I love the fact that in addition to the millions of Fedora fans around the world, we also have in our community a very special group of hundreds upon hundreds of individuals known as Fedora Ambassadors. These contributors give of their free time to represent Fedora in schools, governments, businesses, and other community groups, and at events of all shapes and sizes.
You’ll see these folks behind (and all around!) Fedora booths at shows, and in front of audiences everywhere, talking about the Fedora values of Freedom, Friends, Features, and First. They are meant to be masters of explaining how sustainable free and open source software and content practices work.
Being an Ambassador means much more than putting your name on a list, though. The Ambassadors are regional, tightly-knit groups in each region that plan and execute events, cover speaking opportunities, build infrastructure, interact with other free software groups, and some of them even develop new code for Ambassador projects! And of course they work with all the other Fedora teams regularly to help the Fedora Project lead the advancement of free software.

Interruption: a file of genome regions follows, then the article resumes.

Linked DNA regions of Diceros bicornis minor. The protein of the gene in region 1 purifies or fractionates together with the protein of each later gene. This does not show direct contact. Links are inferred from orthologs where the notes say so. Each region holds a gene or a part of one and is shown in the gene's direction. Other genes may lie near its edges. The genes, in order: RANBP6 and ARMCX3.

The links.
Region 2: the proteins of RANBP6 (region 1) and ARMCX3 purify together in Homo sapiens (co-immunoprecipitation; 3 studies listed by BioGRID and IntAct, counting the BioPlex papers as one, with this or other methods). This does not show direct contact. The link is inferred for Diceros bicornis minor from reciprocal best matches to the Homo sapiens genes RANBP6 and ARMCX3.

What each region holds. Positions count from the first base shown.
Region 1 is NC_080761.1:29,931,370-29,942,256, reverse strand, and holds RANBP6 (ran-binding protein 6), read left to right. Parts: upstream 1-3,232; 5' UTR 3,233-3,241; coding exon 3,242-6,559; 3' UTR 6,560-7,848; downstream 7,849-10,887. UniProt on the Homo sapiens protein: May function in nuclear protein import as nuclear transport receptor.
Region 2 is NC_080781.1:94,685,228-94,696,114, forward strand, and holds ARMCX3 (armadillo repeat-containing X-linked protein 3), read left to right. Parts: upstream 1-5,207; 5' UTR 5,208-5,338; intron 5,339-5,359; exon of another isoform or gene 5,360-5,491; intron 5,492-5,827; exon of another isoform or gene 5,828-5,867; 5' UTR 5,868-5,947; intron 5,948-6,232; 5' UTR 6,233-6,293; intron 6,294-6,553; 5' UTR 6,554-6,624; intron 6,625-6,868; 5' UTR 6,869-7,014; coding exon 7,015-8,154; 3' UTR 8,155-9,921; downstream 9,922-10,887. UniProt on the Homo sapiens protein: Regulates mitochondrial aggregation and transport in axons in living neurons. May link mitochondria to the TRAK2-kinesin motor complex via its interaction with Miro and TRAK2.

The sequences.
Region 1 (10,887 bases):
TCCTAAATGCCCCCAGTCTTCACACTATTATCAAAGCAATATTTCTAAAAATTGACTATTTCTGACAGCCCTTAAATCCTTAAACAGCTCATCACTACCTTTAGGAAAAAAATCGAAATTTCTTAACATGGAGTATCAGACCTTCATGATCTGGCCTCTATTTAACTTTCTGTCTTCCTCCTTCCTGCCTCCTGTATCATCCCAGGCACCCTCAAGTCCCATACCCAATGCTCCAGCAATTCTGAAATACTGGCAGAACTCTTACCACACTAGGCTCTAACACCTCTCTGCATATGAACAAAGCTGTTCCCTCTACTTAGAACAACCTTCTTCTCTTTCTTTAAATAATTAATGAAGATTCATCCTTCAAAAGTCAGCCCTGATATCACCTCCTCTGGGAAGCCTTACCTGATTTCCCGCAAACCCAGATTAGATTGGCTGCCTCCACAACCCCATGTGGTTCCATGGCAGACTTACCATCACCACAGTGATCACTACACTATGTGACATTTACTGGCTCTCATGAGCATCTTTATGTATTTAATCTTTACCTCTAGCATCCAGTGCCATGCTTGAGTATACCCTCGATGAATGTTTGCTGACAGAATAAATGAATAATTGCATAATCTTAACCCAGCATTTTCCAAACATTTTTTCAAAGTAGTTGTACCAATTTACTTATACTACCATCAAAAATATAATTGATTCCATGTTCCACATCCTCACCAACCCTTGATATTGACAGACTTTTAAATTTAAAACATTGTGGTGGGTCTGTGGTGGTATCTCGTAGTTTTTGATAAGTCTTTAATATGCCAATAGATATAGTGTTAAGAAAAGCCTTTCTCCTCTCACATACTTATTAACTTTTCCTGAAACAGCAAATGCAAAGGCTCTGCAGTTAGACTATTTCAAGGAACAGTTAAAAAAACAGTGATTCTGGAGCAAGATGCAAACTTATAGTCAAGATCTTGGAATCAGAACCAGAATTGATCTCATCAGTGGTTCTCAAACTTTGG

I’ve been lucky in my job as project leader to meet many of these people — though there are many more I haven’t met. And while every one of them is unique and singular, they are all of them outstanding people. They take this volunteer work very seriously, and as a result visitors to Fedora booths and audience members at an Ambassador’s session can expect a good listener, a friendly smile, and helpful advice.
Red Hat’s Community Architecture manager (and former project leader) Max Spevack will be giving a class via IRC this Thursday — January 7 at 1500 UTC — about what it means to be an Ambassador, and how to excel at this demanding but rewarding work. Details for how to join in the session are found on the Fedora Classroom wiki page.
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